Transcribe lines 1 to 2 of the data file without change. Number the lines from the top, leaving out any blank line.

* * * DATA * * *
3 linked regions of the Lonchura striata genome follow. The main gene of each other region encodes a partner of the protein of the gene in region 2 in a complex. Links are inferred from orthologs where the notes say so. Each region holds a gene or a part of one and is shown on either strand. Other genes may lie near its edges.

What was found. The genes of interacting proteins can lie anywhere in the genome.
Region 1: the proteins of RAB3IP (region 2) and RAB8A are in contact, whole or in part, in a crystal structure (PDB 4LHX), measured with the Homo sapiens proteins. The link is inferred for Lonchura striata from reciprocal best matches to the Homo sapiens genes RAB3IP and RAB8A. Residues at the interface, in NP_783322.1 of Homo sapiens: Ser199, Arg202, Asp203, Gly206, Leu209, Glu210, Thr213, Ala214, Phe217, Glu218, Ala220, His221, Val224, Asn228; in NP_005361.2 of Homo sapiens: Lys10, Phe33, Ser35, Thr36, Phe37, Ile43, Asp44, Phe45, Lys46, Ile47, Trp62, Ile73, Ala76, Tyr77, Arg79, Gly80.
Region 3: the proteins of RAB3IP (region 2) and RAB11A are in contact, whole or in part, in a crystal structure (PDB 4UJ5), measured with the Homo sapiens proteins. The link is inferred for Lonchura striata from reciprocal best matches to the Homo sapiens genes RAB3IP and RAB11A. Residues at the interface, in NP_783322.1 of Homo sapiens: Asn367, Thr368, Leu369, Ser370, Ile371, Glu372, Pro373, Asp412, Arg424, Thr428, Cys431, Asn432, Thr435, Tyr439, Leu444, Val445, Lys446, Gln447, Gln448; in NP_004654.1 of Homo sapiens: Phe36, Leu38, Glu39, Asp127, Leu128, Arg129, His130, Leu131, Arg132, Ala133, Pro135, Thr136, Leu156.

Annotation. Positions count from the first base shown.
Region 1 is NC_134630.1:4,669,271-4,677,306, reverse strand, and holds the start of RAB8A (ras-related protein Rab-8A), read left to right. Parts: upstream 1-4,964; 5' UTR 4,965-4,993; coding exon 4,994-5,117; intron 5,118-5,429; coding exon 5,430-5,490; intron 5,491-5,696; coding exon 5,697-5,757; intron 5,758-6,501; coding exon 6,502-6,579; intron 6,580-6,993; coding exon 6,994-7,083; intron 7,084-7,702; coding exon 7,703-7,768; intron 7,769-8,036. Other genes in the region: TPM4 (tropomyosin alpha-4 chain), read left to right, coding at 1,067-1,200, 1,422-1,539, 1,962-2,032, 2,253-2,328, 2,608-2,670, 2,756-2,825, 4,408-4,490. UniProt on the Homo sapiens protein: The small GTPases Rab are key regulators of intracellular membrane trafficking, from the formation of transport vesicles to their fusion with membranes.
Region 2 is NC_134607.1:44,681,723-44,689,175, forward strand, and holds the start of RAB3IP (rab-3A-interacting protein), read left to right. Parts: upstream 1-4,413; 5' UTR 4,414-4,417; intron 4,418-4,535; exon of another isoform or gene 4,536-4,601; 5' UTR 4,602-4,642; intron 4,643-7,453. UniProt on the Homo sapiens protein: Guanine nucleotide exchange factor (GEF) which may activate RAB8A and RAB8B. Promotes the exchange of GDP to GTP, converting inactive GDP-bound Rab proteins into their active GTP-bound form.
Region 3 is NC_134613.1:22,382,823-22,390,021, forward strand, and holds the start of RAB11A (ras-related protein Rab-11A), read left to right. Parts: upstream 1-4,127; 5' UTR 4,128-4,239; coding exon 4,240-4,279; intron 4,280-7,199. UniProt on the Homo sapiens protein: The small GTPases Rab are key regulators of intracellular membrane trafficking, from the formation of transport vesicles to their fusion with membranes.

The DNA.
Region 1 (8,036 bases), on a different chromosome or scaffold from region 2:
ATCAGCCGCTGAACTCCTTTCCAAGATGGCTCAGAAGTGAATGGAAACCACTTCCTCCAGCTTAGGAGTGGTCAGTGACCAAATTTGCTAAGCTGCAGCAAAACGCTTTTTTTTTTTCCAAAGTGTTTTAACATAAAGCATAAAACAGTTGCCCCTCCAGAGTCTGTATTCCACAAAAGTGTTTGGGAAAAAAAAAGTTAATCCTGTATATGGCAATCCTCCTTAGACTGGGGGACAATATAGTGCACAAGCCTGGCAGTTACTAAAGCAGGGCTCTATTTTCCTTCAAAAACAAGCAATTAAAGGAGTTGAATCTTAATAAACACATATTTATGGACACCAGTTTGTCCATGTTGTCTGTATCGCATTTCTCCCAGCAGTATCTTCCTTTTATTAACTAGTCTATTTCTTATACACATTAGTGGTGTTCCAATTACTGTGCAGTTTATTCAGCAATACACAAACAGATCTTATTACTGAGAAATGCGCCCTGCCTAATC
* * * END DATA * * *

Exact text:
3 linked regions of the Lonchura striata genome follow. The main gene of each other region encodes a partner of the protein of the gene in region 2 in a complex. Links are inferred from orthologs where the notes say so. Each region holds a gene or a part of one and is shown on either strand. Other genes may lie near its edges.

What was found. The genes of interacting proteins can lie anywhere in the genome.